Discussing current trends & what is to come with an industry veteran
In the water treatment industry, change is a certainty; exactly how the industry will change, and how quickly, is not always so clear. Marc Roehl, vice president and general manager of Evoqua’s wastewater technologies segment, has worked in the infrastructure and water treatment sectors for more than 20 years, and that experience helps him evaluate trends in water treatment and predict what is coming next. Roehl spoke with W&WD Associate Editor Michael Meyer about the state of the industry and the ways in which it is evolving.
Michael Meyer: What are some trends you have noticed in the water treatment industry?
Marc Roehl: I’d say one of the big trends that we’re seeing is a real focus on making the most out of existing infrastructure. We look at it as retrofit rehab opportunities. We see a lot of folks, [instead of] building new systems or putting in new equipment, they’re figuring out how to rehabilitate what they already have installed.
Also, we continue to see a trend around the concept of intensification, where people are looking at processes that allow them to treat more flow or more waste in a smaller footprint and/or upgrade facilities without adding footprint to their sites. It basically allows them to more economically expand the capacity of their treatment plants.
This has been going on for years, but there’s a focus on increasing nutrient removal in wastewater. Those regulations are very local and regional, based on what the local water quality standards are that we’re trying to meet. There’s a recent trend toward looking at metals removal from wastewater effluents, and metals like copper and zinc are probably the two biggest ones. We’re seeing some areas of the country where there are pretty tight standards being put around dissolved metals removal from the effluent. That’s kind of a new and emerging trend—it’s been out there for a while, but it seems to be picking up some steam.
Meyer: What technologies do you feel will be important to the industry’s future?
Roehl: Our industry moves slowly. It’s not a fast-changing industry, so going forward in the future, I think we’re going to see many of the same technologies we have today being very important, but I equally see ... technologies that allow treatment plants to be expanded or perform better without adding footprint [will be] key, and there are a number of those out there, including some that we’re offering to the market. Technologies that improve energy efficiency or energy neutrality of wastewater treatment I see being key, [as well as] technologies that allow plants to meet more and more stringent effluent limits, [such as] nutrients or metals.
Meyer: What is the near-term financial outlook for the industry?
Roehl: In general, we’re seeing a good level of activity out there. I don’t want to say there’s an overabundance of funding, but there’s funding for projects to move forward. There are a lot of questions floating around relative to the new administration in the U.S. government, in terms of what that means for funding, but on the whole, my sense is that we see the focus on infrastructure spending, and so far indications are spending for water and wastewater will not be restricted. So I expect that we’ll see, in the near term, fairly stable conditions for water and wastewater funding and financing.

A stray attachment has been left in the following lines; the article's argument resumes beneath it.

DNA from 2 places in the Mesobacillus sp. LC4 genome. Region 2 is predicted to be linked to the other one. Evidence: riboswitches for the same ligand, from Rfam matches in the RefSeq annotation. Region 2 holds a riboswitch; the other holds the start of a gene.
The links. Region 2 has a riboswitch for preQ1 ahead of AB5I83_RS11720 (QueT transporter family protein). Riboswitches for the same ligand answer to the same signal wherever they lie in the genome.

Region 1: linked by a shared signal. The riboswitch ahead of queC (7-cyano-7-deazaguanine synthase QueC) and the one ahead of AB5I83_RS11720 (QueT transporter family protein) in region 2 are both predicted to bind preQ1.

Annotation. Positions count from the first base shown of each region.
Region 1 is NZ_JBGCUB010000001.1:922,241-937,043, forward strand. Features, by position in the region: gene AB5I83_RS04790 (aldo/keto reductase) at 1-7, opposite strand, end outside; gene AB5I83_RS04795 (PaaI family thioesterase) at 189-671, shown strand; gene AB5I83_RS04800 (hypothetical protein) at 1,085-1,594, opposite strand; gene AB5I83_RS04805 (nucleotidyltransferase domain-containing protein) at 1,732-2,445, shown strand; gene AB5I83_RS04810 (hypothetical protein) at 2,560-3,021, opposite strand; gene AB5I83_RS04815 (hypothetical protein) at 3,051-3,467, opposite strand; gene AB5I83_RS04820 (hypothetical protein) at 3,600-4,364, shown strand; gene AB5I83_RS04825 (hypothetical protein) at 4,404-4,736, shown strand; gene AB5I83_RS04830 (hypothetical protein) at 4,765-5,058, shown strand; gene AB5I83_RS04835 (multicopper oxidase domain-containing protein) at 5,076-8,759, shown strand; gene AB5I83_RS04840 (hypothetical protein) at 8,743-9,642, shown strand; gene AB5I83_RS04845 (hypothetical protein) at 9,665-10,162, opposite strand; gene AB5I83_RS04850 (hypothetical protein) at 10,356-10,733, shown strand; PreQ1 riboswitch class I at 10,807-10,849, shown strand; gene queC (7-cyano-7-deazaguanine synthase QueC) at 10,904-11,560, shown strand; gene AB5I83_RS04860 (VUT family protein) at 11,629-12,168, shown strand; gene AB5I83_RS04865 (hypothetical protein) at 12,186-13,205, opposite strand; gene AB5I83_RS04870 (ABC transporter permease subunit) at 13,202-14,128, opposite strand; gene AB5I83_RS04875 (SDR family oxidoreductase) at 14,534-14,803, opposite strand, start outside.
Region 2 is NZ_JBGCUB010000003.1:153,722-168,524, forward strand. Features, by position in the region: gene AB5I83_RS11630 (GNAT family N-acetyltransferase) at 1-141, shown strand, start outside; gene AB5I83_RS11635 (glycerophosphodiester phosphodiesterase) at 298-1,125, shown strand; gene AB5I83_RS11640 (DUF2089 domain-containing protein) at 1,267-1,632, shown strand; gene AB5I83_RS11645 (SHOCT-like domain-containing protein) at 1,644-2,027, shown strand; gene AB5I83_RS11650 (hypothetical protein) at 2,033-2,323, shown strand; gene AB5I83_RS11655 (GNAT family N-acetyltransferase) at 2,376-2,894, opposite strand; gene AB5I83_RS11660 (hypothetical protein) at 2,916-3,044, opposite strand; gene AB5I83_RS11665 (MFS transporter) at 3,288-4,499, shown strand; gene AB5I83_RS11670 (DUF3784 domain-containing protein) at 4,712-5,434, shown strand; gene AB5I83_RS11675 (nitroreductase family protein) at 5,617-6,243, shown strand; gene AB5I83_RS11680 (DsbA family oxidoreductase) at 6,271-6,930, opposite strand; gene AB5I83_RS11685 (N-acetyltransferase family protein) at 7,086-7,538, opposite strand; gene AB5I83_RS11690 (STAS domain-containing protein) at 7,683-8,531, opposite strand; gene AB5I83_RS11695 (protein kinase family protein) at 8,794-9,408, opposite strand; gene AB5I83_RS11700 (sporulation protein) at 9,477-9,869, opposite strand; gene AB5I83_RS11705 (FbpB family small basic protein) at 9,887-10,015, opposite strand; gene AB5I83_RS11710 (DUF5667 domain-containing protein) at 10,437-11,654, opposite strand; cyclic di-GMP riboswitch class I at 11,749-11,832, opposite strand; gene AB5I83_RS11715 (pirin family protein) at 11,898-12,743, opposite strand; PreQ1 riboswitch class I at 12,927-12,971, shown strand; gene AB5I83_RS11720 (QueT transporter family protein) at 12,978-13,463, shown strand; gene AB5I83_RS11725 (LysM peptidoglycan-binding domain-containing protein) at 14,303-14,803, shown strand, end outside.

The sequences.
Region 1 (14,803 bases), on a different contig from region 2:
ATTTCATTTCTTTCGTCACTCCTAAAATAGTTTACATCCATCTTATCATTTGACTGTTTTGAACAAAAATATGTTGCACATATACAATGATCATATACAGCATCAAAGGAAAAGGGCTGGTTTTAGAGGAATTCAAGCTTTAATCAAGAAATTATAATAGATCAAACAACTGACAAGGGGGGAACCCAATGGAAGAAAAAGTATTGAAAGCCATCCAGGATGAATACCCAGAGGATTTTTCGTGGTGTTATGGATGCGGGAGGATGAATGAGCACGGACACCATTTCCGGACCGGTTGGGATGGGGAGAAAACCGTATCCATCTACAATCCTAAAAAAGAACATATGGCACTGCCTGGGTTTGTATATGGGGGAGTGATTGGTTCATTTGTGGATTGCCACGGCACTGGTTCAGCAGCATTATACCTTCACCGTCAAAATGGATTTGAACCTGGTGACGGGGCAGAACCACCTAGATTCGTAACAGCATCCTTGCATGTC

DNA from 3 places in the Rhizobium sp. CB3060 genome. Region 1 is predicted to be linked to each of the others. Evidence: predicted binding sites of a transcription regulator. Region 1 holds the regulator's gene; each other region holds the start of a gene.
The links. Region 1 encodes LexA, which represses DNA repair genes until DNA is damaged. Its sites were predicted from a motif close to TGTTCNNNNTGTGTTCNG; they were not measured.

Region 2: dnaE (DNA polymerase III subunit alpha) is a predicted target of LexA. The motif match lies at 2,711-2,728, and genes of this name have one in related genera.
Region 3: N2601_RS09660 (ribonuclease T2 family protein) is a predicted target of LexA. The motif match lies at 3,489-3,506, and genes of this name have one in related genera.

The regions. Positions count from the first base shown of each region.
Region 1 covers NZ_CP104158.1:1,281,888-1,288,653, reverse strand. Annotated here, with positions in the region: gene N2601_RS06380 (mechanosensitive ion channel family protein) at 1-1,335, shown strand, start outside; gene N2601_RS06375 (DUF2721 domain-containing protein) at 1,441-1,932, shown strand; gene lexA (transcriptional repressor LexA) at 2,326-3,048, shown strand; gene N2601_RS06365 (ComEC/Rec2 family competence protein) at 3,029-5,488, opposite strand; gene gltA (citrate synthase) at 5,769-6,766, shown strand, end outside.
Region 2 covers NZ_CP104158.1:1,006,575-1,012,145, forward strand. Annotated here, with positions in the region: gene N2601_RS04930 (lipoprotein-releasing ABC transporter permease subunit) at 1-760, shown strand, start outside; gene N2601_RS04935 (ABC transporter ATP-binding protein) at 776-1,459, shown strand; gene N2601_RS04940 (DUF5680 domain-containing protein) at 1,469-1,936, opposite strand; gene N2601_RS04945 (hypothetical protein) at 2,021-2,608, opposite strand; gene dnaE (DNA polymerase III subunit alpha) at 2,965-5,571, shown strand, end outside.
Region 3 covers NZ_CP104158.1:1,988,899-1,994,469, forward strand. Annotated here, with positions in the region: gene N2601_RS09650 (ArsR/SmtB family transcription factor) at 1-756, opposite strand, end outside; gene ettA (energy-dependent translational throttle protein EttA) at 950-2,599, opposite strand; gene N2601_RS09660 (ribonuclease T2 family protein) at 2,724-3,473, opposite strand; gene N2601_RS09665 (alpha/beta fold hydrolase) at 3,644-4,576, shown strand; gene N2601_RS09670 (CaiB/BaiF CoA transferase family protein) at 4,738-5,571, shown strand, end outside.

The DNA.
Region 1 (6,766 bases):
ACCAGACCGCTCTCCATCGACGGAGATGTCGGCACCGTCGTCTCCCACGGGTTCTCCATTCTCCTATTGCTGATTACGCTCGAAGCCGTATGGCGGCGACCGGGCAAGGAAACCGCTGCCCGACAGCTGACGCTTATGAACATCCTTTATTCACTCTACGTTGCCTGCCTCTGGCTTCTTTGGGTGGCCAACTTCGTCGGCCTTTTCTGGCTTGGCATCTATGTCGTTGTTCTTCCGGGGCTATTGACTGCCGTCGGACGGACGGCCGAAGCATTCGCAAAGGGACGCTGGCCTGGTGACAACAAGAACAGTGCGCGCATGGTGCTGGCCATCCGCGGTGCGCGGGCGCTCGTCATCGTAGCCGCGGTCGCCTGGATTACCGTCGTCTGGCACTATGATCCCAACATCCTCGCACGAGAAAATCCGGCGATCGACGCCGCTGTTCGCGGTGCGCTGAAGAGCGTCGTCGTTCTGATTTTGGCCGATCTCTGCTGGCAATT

Meyer: How do you think the new administration will affect the water treatment industry?
Roehl: Nobody has a crystal ball on this, and it’s hard to say for sure, but my sense is, on the whole, it ought to be similar to or perhaps a little bit better than what we have today going back over the past few years, because there seems to be an intent for infrastructure investment, and so far indications are no dramatic changes to funding for water and wastewater. I think the net impact will be neutral to positive, but that’s just my best guess based on what we’re seeing today.
A Workforce in Transition
One part of the industry that has caught Roehl’s attention is the state of its industry’s workforce. He believes that it will change dramatically in coming years.
“There are some questions [and] challenges around aging demographics of treatment facility operations staff, and what that means for technology installed from a data management perspective at treatment facilities and what that may mean from a staffing perspective,” he said. “That’s kind of cutting-edge for our industry, honestly, but I think we’re going to see a move toward more automation and more data available that allows us to staff and operate plants with what I expect to be fewer staff in the future. Not that there’s an overt effort to necessarily reduce our treatment plant staffing—I just think that’s going to come with the demographics we have and the interests of the younger staff.”
Roehl views this as another necessary step toward increasing the sustainability of the industry.
“I think we’re almost by default going to need to find ways to become more efficient, which on the whole ought to be a good thing from a ratepayer perspective,” he said. “That said, we’re always going to need staffing on these sites, and to even suggest that we’re going to get to fully automated plants that don’t need anybody there—we’re a long, long way away from that.”
Marc Roehl is vice president and general manager of Evoqua’s wastewater technologies segment. He received a B.S. in civil engineering and a M.S. in environmental engineering from the University of Iowa, and he worked for Shrive-Hattery, MSA Professional Services, USFilter and Siemens before assuming his current position with Evoqua in 2014. Roehl can be reached at [email protected].